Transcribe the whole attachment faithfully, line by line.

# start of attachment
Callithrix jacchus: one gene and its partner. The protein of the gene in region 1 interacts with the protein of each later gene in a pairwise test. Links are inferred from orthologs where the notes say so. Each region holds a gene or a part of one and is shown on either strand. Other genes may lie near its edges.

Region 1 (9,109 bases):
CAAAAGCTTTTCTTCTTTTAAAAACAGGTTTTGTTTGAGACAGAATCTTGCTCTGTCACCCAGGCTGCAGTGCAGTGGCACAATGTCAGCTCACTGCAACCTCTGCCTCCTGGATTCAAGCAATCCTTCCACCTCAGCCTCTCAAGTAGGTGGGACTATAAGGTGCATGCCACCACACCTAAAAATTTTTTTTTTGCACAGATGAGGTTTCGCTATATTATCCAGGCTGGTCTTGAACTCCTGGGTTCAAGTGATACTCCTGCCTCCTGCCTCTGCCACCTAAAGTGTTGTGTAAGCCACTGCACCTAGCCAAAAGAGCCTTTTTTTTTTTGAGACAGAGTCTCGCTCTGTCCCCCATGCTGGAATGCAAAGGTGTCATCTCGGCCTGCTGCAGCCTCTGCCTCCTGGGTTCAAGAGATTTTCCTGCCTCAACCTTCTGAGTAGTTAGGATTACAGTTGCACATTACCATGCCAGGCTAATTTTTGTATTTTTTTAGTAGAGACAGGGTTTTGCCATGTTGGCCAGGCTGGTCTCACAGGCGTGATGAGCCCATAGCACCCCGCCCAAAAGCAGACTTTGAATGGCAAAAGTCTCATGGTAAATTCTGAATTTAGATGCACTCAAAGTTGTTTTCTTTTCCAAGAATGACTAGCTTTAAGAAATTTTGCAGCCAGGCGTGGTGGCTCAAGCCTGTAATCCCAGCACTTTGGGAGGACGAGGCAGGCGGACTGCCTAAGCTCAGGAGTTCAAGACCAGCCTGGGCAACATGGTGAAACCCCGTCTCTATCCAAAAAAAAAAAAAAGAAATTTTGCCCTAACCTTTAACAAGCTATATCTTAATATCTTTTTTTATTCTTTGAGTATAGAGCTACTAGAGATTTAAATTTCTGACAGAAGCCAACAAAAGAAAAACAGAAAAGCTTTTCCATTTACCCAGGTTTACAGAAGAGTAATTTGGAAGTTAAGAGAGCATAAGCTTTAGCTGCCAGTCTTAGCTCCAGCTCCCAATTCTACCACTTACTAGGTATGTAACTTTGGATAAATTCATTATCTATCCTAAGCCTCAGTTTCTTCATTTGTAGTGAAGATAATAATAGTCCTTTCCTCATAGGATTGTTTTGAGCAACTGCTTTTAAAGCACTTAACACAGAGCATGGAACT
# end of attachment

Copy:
Callithrix jacchus: one gene and its partner. The protein of the gene in region 1 interacts with the protein of each later gene in a pairwise test. Links are inferred from orthologs where the notes say so. Each region holds a gene or a part of one and is shown on either strand. Other genes may lie near its edges.

Region 1 (9,109 bases):
CAAAAGCTTTTCTTCTTTTAAAAACAGGTTTTGTTTGAGACAGAATCTTGCTCTGTCACCCAGGCTGCAGTGCAGTGGCACAATGTCAGCTCACTGCAACCTCTGCCTCCTGGATTCAAGCAATCCTTCCACCTCAGCCTCTCAAGTAGGTGGGACTATAAGGTGCATGCCACCACACCTAAAAATTTTTTTTTTGCACAGATGAGGTTTCGCTATATTATCCAGGCTGGTCTTGAACTCCTGGGTTCAAGTGATACTCCTGCCTCCTGCCTCTGCCACCTAAAGTGTTGTGTAAGCCACTGCACCTAGCCAAAAGAGCCTTTTTTTTTTTGAGACAGAGTCTCGCTCTGTCCCCCATGCTGGAATGCAAAGGTGTCATCTCGGCCTGCTGCAGCCTCTGCCTCCTGGGTTCAAGAGATTTTCCTGCCTCAACCTTCTGAGTAGTTAGGATTACAGTTGCACATTACCATGCCAGGCTAATTTTTGTATTTTTTTAGTAGAGACAGGGTTTTGCCATGTTGGCCAGGCTGGTCTCACAGGCGTGATGAGCCCATAGCACCCCGCCCAAAAGCAGACTTTGAATGGCAAAAGTCTCATGGTAAATTCTGAATTTAGATGCACTCAAAGTTGTTTTCTTTTCCAAGAATGACTAGCTTTAAGAAATTTTGCAGCCAGGCGTGGTGGCTCAAGCCTGTAATCCCAGCACTTTGGGAGGACGAGGCAGGCGGACTGCCTAAGCTCAGGAGTTCAAGACCAGCCTGGGCAACATGGTGAAACCCCGTCTCTATCCAAAAAAAAAAAAAAGAAATTTTGCCCTAACCTTTAACAAGCTATATCTTAATATCTTTTTTTATTCTTTGAGTATAGAGCTACTAGAGATTTAAATTTCTGACAGAAGCCAACAAAAGAAAAACAGAAAAGCTTTTCCATTTACCCAGGTTTACAGAAGAGTAATTTGGAAGTTAAGAGAGCATAAGCTTTAGCTGCCAGTCTTAGCTCCAGCTCCCAATTCTACCACTTACTAGGTATGTAACTTTGGATAAATTCATTATCTATCCTAAGCCTCAGTTTCTTCATTTGTAGTGAAGATAATAATAGTCCTTTCCTCATAGGATTGTTTTGAGCAACTGCTTTTAAAGCACTTAACACAGAGCATGGAACT